This is the second post in my four part series for the #SQLNewBlogger Challenge. You can read the first part here.
On Saturday, 28 March 2015, I moved three servers and various networking equipment from an old custom server cabinet, made of wood with a steel door and plywood backing, to a brand new steel APC 42U rack with appropriate door, panels and mounting screws.
For a change, very little blood was spilled, and my right hand only cramped up afterwards.
Working with hardware like this reminds me that there is so much more to Information Technology than software. It is literally the T in IT.
This is also the part of IT that never goes according to plan. You design your infrastructure diagramme, where each device and server will go; you mount the rails, the shelves and patch panel; you get new patch leads to run to the switches; you ensure it all follows good practice.
And then as you go along, you realise that the switches do not have front-mounting brackets because the client threw them away, so your first plan goes out the window, and you improvise. Now that shelf has to move up, and the monitor and keyboard will have to make do on the half-length shelf, installed upside down to leverage the lip to keep them from falling off. The fiber cable was installed sideways into its box, so rack-mounting it is impossible. The additional power strip was using an extension lead which is a big no-no. The labelling of hardware was missing or incorrect.
Improv: not just for actors.
Physically moving equipment is a very risky proposition on a good day. Everything must be unplugged, which is fraught with issues relating to power surges: hard drives fail, switches blow up, and firewalls give up the magic smoke. None of it is good. There is also the risk of bumping or dropping several thousand dollars’ worth of server (which I have done in the past).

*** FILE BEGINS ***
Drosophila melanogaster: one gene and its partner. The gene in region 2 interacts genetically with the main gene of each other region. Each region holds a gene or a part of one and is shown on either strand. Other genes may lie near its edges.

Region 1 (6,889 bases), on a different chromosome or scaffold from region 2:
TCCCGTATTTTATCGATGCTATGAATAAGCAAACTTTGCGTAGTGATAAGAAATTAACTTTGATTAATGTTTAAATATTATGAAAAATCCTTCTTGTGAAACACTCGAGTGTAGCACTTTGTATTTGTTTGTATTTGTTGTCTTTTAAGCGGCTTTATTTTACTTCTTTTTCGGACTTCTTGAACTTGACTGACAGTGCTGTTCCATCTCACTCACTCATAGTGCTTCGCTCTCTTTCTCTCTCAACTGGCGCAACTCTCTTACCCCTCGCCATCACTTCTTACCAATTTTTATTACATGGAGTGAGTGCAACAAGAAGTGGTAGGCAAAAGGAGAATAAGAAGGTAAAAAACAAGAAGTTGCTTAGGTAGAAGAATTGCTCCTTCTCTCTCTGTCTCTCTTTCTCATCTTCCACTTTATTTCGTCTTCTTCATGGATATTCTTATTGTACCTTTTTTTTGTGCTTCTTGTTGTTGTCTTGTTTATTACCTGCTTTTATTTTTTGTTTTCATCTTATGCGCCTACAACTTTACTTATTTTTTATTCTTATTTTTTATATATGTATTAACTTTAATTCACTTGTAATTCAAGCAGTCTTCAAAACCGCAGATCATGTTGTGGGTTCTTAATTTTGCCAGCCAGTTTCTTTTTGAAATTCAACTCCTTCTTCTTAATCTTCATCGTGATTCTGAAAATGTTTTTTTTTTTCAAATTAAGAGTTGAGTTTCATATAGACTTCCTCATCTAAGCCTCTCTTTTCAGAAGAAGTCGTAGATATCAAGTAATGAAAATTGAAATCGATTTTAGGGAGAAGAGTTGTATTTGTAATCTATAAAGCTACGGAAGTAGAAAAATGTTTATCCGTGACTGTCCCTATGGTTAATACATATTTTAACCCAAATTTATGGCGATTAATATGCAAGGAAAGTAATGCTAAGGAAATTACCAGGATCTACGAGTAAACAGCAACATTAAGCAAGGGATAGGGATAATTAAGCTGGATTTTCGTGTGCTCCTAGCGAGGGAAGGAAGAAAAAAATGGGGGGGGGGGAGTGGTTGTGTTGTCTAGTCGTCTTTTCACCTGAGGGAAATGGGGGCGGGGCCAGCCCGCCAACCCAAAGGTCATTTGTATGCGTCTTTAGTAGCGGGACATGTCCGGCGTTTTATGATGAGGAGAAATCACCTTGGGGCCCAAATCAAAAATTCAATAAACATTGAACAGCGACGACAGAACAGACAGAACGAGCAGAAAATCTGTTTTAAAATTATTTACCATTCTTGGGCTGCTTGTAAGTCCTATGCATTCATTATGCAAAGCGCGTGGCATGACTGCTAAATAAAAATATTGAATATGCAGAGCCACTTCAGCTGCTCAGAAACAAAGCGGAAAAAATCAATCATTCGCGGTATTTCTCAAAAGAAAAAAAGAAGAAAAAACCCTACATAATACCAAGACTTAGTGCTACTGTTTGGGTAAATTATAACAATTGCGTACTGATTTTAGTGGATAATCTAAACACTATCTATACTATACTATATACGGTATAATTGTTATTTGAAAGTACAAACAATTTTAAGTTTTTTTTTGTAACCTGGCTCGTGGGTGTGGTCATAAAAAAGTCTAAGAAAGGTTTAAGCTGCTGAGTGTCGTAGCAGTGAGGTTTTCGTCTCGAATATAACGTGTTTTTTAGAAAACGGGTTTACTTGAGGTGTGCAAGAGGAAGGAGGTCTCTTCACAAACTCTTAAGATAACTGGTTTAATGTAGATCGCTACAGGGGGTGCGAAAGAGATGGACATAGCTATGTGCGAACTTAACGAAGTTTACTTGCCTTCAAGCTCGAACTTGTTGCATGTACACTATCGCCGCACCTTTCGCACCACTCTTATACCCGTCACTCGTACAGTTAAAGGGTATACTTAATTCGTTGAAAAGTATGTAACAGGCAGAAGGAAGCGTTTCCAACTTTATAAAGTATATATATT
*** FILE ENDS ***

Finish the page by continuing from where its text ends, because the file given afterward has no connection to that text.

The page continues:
All this is to say that there is a lot going on and only a short amount of time in which to do it. We had a window of nine hours and we finished with fifteen minutes to spare. There was no lunch break. Things came up that were unexpected or downright broken, and we had to improvise.
I respect and admire the women and men who work behind the scenes, who build servers and configure networks and run cables and wire up data centres and make sure the infrastructure is sound. These are unsung heroes in our field and ought to be recognised. They are improvising all the time.
It takes dropping a screwdriver on to a server during a shelf installation that reminds you of what is important about this gig: all of it. Every component is equally important. Just ask the disaster recovery experts out there.
Hug your hardware technician next time you see him. Thank your network cabler next time she has to run CAT-5e so that you can run the newest software that will be obsolete next Tuesday.
If you are ever feeling cocky and need a reality check, unplug all of your equipment, untangle all the wires, and plug everything back in again.
When it does not work the first time, learn to improvise. You will be grateful you tried, because when you have to recover from a catastrophic failure, improvisation is one of your critical skills.
Stay tuned for my next piece in this series.